The Southwestern Historical Quarterly, Volume 54, July 1950 - April, 1951

Votes ard Docum#ets
W V. Freeman's Report ow tlhe iith Military
Zepartmewt
Edited by M. L. CRIMMINS
[concluded]
My instructions required me to ascertain the objects designed to
be accomplished in the establishment of the several posts, and to
what extent those objects had been attained. On these points I re-
quested information from Bvt. Major General Smith, who kindly
addressed me a communication on the subject, setting forth his views
at length. To that paper-a copy of which, marked V, is appended to
this report-I respectfully beg to refer. Since that letter was written,
General Smith has directed the inner line of posts, commencing at
Fort Worth, to be broken up, and a discussion of its advantages or
defects is thus rendered unnecessary; but candour compels me to
say that, with our present limited force, my own convictions favour
the occupancy of but two lines-one, of the Rio Grande, and the
other, of the northern frontier-and the holding of these, at proper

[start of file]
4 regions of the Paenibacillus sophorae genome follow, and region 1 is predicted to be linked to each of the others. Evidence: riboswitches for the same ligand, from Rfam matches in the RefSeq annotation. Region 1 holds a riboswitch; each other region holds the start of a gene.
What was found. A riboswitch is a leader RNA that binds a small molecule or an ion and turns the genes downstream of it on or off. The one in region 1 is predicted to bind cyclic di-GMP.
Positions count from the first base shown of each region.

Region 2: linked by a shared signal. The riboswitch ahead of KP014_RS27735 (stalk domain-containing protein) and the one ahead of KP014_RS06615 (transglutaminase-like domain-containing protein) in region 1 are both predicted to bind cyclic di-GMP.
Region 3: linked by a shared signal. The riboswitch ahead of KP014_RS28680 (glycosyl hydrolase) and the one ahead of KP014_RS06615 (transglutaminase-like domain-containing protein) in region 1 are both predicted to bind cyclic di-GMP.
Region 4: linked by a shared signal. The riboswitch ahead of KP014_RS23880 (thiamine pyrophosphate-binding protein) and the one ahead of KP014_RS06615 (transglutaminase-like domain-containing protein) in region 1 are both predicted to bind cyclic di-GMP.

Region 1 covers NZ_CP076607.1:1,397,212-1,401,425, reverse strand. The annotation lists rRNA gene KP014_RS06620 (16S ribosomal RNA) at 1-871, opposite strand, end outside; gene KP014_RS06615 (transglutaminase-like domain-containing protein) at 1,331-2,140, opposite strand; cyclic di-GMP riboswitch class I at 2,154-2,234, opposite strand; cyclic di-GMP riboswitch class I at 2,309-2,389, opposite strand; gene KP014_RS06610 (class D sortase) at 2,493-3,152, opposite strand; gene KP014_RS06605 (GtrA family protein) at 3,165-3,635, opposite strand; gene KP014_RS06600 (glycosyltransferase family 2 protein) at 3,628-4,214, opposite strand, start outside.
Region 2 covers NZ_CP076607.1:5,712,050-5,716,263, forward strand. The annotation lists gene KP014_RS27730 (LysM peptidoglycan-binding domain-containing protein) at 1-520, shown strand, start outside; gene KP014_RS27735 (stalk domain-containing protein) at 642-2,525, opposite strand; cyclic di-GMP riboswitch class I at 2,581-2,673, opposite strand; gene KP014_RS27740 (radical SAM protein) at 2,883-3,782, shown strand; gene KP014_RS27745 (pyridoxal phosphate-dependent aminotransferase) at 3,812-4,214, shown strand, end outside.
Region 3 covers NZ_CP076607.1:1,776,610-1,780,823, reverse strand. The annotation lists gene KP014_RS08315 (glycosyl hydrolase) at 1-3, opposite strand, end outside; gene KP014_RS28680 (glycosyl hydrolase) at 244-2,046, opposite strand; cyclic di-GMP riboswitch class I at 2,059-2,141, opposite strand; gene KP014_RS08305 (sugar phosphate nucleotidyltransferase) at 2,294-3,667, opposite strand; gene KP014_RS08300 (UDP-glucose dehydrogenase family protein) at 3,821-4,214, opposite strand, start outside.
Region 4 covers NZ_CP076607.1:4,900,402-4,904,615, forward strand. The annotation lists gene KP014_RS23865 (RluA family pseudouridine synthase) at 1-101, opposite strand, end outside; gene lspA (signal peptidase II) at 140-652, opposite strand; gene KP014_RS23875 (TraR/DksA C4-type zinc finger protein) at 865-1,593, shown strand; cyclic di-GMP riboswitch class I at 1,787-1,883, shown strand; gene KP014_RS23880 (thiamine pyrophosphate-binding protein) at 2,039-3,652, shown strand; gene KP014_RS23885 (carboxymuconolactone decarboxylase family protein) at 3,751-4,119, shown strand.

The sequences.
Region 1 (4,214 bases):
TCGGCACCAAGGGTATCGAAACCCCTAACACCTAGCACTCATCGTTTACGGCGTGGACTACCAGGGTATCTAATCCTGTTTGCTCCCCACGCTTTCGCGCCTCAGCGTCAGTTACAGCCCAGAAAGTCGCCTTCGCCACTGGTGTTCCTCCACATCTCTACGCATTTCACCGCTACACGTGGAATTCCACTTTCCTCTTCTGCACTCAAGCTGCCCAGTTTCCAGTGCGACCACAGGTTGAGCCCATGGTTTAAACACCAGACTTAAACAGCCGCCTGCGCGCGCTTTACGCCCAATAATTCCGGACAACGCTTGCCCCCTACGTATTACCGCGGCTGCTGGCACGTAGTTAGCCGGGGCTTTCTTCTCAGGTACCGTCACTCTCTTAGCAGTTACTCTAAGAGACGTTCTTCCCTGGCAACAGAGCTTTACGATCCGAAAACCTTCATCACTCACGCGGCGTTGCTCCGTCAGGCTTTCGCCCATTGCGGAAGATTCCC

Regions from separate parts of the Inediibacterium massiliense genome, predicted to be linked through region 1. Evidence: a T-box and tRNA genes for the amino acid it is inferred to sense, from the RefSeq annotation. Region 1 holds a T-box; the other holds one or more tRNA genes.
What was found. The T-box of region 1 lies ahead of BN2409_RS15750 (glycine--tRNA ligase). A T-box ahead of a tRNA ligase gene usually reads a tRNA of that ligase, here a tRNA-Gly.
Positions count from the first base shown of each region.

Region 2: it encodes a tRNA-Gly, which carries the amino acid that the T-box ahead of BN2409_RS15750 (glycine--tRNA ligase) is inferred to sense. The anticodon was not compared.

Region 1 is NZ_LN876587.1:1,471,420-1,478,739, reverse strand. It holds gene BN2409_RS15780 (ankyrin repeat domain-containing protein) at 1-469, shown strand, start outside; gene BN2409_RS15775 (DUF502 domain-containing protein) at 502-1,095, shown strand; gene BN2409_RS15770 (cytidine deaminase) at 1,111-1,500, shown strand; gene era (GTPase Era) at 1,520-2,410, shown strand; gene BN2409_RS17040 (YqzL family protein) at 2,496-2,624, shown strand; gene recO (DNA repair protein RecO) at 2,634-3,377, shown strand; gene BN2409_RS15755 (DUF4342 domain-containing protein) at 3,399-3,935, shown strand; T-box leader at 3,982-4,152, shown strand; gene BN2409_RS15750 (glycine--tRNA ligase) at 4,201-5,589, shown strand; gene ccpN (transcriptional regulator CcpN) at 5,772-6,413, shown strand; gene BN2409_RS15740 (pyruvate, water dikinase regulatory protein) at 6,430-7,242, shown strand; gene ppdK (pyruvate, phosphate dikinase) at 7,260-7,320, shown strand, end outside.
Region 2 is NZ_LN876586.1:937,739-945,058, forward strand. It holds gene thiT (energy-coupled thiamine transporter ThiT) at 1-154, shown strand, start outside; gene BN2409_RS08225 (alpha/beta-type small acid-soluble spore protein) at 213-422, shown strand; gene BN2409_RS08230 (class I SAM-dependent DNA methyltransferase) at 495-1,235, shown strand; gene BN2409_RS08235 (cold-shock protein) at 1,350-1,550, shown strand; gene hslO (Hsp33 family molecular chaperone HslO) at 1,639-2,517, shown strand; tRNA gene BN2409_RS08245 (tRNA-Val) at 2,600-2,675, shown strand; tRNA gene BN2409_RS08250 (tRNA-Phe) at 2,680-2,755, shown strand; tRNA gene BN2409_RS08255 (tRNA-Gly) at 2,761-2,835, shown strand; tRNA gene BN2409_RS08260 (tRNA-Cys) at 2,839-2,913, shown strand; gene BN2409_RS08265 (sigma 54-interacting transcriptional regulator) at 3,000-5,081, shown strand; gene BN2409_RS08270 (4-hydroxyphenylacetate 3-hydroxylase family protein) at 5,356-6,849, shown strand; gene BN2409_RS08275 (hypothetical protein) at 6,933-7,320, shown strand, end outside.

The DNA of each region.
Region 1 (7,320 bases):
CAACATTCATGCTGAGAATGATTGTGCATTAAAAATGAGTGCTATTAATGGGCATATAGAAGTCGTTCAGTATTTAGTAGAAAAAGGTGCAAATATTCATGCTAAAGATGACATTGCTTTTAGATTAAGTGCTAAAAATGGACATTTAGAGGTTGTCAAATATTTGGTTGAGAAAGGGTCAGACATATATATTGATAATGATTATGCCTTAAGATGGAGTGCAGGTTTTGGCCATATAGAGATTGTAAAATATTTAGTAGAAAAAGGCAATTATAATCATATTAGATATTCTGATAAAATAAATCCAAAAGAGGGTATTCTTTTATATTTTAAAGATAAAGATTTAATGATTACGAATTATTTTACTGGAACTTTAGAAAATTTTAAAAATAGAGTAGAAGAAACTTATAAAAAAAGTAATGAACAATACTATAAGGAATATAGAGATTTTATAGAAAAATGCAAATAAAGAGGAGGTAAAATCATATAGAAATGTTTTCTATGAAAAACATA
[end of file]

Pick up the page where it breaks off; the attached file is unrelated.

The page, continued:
points, with garrisons of not less than four companies. I am opposed
to cutting up the troops into small detachments, believing it in-
jurious to their discipline and efficiency, particularly under the
practice now prevailing of requiring them to furnish all details for
the service of the Quartermaster's, Subsistence and Medical Depart-
ments. Such details would be but little heavier for a post of four or
six companies than for one of a single company; and the diminution
of the number of posts would, besides, greatly reduce the expense of
supplying them. I am also opposed to the cavalry being posted by
itself, because many men are then necessarily detached from their
stable duties, and I think the trooper should never be separated from
his horse. I would place them by squadrons with the foot, and require
one company to be constantly in the saddle scouring the country. I
am aware that objections are made to this mixed command on the
ground of its occasioning a want of harmony, but I see no difficulty
in so defining the duties of each arm as to obviate all cause of colli-
sion. If they can act in concert in the field, there would seem to be
no reason why they should not do so in garrison. In regard to the
foot regiments, I would divide them into two battalions, one of six
companies under the Colonel, and the other of four under the Lieut.

Texas State Historical Association. The Southwestern Historical Quarterly, Volume 54, July 1950 - April, 1951. Austin, Texas. The Portal to Texas History. http://texashistory.unt.edu/ark:/67531/metapth101133/. Accessed August 29, 2014.